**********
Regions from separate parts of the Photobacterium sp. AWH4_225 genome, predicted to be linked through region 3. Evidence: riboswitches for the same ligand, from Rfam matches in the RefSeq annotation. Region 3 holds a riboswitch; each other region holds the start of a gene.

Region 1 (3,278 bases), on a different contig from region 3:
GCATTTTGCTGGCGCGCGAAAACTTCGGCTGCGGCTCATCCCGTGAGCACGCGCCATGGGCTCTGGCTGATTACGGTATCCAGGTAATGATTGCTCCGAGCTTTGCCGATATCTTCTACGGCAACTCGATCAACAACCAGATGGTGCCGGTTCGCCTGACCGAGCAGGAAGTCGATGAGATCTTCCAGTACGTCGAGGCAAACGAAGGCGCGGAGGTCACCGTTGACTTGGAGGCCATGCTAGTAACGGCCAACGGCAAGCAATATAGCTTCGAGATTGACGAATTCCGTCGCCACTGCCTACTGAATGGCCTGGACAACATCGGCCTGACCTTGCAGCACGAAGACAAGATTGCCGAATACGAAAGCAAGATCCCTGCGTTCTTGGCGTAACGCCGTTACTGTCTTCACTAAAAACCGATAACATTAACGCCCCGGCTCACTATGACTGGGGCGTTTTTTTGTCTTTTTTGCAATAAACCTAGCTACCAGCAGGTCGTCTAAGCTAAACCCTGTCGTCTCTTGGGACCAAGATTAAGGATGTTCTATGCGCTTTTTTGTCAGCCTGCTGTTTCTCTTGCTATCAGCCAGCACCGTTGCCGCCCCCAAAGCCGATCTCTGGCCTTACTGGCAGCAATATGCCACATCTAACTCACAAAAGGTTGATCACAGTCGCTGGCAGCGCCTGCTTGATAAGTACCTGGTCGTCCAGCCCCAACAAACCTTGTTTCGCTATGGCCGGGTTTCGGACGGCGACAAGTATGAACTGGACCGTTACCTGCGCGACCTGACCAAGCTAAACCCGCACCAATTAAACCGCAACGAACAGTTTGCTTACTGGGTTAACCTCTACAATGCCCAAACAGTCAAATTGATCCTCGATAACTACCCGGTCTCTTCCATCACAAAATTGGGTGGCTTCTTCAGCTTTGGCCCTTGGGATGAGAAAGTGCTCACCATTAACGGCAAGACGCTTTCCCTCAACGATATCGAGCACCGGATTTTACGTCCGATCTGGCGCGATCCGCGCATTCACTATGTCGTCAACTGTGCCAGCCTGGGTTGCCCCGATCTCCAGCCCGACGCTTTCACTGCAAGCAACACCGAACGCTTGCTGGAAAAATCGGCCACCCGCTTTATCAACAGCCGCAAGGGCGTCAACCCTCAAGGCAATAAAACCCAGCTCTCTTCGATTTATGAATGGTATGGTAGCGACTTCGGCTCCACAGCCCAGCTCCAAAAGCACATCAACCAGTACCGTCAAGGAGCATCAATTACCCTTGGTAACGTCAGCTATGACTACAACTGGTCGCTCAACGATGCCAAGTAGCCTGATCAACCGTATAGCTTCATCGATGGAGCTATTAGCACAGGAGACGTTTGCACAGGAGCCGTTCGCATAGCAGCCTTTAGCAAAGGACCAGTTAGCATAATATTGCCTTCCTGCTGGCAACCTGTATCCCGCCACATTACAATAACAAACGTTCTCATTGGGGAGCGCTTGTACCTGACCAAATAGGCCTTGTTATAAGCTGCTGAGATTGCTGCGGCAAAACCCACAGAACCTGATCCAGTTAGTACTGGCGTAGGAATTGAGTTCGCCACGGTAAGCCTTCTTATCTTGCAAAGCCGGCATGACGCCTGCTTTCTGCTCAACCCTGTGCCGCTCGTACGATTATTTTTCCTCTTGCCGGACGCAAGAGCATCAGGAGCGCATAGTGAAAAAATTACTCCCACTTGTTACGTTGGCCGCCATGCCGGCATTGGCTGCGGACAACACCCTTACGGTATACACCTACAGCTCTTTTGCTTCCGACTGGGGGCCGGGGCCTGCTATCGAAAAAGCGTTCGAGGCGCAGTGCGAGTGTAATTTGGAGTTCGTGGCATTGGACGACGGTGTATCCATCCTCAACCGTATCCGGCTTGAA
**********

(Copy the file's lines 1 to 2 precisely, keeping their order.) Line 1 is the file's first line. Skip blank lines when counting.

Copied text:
Regions from separate parts of the Photobacterium sp. AWH4_225 genome, predicted to be linked through region 3. Evidence: riboswitches for the same ligand, from Rfam matches in the RefSeq annotation. Region 3 holds a riboswitch; each other region holds the start of a gene.

Region 1 (3,278 bases), on a different contig from region 3: